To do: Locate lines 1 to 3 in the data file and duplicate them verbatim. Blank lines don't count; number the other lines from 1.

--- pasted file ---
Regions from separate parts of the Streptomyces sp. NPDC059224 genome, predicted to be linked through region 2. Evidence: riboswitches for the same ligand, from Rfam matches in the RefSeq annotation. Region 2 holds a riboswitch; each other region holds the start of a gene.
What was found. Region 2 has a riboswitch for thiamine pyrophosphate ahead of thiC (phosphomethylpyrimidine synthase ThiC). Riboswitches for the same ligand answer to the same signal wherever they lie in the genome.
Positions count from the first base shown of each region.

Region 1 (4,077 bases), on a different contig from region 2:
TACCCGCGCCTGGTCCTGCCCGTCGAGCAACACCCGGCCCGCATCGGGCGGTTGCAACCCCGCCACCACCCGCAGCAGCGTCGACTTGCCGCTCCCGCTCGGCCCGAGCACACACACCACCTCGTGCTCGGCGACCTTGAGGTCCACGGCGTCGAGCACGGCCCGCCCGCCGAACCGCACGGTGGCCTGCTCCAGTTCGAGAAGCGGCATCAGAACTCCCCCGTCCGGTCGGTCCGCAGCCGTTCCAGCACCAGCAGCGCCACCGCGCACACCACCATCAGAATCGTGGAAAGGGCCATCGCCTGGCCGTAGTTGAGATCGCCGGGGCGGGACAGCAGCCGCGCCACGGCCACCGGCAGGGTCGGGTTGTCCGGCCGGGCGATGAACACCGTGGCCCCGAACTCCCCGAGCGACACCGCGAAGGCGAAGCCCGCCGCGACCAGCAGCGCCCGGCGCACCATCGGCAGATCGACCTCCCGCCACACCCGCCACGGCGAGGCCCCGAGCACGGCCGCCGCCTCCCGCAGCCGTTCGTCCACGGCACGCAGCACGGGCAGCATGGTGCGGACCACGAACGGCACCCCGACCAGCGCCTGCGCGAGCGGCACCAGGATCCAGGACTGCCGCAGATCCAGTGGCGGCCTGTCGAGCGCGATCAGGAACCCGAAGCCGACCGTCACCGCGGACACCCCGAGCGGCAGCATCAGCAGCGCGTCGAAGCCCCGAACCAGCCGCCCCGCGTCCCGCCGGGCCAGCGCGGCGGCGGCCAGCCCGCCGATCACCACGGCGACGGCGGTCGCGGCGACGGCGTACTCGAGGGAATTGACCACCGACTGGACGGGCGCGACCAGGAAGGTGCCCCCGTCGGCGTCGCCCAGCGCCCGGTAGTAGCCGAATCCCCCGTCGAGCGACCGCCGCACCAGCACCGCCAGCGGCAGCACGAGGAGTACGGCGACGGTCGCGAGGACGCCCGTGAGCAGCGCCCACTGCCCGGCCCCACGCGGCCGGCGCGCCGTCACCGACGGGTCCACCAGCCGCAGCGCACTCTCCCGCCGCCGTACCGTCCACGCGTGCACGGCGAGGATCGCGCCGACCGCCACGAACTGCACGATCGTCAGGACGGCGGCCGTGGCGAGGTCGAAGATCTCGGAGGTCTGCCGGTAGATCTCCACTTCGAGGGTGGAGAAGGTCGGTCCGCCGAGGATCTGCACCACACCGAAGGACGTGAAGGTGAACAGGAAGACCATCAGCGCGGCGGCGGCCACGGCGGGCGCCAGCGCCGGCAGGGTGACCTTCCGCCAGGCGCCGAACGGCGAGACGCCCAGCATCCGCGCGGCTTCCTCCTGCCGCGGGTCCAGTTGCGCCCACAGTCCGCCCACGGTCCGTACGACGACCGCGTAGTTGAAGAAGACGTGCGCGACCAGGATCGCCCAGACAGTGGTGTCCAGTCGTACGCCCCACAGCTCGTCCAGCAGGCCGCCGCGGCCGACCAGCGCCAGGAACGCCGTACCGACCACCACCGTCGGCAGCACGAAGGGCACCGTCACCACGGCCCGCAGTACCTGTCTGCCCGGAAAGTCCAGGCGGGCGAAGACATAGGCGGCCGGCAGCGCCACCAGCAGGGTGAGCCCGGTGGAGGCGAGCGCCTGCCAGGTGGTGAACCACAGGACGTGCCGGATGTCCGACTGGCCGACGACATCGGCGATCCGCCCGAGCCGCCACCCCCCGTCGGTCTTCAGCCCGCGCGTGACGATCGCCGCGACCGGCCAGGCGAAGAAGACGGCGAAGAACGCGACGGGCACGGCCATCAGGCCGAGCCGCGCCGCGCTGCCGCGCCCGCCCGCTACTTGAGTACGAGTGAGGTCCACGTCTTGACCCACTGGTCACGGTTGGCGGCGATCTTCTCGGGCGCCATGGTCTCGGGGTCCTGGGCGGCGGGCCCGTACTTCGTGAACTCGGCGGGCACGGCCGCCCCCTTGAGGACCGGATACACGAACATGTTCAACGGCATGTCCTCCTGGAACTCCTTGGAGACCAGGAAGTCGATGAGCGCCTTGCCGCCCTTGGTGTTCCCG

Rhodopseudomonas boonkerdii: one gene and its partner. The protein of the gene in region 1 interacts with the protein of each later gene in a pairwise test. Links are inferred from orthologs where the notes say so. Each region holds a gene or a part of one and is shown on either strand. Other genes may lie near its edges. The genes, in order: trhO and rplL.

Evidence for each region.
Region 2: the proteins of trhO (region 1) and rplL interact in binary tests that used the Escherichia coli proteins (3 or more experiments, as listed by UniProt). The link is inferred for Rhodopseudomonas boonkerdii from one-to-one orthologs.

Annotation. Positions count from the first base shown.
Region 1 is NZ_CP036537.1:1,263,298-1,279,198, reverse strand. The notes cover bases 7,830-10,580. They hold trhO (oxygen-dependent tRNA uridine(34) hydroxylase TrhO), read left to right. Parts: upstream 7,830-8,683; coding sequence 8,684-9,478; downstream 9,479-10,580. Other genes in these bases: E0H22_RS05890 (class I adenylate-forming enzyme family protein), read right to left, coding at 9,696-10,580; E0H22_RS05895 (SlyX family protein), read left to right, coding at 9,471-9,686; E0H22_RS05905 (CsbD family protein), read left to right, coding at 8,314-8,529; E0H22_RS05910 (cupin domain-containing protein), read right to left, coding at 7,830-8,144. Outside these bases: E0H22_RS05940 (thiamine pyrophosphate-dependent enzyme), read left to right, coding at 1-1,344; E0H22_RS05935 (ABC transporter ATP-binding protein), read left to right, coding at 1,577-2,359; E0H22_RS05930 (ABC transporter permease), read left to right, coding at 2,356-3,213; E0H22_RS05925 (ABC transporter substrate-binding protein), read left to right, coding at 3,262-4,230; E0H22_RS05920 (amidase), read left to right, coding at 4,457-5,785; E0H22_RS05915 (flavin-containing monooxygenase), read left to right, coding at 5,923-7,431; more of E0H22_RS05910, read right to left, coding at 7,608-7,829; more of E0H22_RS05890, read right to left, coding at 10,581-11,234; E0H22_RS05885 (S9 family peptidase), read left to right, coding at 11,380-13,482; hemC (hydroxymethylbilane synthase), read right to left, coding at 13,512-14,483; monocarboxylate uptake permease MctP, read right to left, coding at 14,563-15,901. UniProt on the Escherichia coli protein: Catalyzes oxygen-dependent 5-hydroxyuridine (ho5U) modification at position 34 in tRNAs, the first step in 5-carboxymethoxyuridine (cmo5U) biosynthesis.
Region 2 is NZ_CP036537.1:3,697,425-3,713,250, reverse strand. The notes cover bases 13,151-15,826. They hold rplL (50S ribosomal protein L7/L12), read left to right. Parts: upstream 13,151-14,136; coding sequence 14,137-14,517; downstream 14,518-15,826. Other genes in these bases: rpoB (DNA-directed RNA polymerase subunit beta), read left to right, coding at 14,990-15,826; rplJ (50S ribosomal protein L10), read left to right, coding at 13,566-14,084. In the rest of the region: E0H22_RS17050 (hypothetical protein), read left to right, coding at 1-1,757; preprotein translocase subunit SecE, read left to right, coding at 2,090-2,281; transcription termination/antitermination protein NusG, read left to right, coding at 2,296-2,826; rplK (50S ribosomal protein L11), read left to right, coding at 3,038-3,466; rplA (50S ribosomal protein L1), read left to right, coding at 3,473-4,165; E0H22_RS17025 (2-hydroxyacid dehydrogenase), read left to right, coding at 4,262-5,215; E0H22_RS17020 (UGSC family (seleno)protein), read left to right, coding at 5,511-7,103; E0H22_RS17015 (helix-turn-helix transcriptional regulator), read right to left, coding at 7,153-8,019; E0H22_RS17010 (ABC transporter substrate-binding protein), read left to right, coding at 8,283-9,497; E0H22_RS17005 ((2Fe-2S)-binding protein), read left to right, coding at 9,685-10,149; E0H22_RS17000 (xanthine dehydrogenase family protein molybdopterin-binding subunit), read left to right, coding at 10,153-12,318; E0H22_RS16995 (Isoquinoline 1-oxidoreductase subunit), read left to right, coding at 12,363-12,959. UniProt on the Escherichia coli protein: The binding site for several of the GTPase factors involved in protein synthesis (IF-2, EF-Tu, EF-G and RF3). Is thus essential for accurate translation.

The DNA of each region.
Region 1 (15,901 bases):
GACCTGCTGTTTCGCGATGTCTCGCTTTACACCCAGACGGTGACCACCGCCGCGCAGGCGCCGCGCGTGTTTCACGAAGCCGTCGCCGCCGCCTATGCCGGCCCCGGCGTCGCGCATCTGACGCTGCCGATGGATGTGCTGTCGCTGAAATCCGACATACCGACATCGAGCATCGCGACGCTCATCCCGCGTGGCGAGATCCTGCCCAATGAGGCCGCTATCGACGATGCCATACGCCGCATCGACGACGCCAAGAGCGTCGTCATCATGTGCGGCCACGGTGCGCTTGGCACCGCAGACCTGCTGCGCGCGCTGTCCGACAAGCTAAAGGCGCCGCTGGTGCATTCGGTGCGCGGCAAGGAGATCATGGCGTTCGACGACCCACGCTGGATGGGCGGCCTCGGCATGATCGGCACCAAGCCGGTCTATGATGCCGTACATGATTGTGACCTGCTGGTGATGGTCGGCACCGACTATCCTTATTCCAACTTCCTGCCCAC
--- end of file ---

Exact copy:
Regions from separate parts of the Streptomyces sp. NPDC059224 genome, predicted to be linked through region 2. Evidence: riboswitches for the same ligand, from Rfam matches in the RefSeq annotation. Region 2 holds a riboswitch; each other region holds the start of a gene.
What was found. Region 2 has a riboswitch for thiamine pyrophosphate ahead of thiC (phosphomethylpyrimidine synthase ThiC). Riboswitches for the same ligand answer to the same signal wherever they lie in the genome.
Positions count from the first base shown of each region.